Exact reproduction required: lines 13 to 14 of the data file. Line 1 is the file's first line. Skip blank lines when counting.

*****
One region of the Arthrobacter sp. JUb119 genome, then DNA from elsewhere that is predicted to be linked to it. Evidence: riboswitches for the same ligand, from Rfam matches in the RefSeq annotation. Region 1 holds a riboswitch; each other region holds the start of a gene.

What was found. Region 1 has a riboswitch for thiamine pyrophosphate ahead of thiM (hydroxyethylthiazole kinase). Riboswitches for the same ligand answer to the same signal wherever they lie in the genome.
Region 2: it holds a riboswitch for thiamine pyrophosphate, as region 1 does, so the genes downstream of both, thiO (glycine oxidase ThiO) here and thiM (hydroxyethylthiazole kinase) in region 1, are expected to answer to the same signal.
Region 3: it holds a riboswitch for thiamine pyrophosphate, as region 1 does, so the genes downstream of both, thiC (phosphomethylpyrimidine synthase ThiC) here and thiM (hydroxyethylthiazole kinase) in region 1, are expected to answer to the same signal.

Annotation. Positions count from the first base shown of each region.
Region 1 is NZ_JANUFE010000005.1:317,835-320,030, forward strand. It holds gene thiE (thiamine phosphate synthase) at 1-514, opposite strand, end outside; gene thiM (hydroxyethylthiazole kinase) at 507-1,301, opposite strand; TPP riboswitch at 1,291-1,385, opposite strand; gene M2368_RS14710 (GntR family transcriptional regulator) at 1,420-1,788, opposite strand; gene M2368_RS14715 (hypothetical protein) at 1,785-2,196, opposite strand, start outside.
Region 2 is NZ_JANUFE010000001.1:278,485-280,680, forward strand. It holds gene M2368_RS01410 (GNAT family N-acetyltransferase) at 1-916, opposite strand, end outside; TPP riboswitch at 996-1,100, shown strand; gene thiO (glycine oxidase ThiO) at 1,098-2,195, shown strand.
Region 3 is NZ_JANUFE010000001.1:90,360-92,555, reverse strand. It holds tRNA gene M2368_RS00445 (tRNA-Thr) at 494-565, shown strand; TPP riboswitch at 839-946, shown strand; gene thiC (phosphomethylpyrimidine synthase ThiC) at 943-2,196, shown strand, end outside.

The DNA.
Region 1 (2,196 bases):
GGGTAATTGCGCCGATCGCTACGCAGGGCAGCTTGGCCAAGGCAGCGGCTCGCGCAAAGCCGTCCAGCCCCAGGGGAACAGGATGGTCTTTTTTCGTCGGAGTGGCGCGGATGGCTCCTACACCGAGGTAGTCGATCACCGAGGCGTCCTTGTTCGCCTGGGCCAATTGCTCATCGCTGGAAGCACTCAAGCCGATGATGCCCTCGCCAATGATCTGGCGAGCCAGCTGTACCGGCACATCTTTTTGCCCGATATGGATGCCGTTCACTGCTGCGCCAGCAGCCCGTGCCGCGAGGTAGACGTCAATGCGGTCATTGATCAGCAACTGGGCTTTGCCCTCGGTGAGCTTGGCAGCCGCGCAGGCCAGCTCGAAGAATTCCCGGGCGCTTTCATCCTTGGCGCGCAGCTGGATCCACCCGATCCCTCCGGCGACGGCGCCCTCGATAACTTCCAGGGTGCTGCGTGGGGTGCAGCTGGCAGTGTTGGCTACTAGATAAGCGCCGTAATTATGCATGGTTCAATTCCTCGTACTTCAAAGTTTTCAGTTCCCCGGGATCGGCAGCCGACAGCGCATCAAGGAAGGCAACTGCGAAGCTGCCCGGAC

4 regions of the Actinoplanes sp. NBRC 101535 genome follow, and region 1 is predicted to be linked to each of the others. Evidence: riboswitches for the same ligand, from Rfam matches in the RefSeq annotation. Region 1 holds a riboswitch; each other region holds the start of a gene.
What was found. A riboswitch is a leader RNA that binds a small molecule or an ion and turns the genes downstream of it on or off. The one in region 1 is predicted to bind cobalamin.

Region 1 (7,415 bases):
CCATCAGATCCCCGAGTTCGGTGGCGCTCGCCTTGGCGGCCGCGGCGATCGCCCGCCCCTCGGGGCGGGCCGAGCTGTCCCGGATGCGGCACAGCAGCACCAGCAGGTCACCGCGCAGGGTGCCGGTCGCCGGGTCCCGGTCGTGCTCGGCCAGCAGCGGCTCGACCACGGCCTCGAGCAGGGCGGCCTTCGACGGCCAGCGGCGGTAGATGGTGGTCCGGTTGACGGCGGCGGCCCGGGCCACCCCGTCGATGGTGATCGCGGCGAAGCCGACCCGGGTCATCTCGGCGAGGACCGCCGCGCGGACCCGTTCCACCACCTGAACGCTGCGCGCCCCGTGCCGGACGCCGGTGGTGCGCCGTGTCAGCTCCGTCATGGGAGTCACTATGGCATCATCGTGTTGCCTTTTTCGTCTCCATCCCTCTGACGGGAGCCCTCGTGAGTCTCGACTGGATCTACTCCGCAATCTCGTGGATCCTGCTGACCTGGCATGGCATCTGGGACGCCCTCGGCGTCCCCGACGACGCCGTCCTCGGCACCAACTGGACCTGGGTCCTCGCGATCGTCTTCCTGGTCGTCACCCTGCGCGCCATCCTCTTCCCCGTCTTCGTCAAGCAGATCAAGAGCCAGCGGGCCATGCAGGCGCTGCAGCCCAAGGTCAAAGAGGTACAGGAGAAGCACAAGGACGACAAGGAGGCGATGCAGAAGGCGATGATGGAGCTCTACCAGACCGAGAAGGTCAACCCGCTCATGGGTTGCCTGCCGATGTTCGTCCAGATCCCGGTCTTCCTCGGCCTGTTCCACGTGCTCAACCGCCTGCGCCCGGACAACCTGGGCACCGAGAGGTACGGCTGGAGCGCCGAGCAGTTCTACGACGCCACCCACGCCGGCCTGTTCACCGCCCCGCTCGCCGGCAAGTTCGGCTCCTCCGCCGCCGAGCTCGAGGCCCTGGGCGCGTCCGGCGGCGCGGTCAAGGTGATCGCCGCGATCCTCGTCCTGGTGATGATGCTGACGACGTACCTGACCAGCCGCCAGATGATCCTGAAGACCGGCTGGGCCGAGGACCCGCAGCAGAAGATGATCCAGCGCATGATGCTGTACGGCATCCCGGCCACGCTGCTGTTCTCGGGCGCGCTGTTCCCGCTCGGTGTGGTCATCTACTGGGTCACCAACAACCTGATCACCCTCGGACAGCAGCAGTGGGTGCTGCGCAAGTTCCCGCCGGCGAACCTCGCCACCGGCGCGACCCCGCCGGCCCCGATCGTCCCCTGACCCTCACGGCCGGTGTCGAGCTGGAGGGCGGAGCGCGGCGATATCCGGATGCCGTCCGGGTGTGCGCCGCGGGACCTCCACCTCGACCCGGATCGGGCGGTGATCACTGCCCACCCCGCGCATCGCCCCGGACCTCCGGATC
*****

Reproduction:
What was found. A riboswitch is a leader RNA that binds a small molecule or an ion and turns the genes downstream of it on or off. The one in region 1 is predicted to bind cobalamin.

Region 1 (7,415 bases):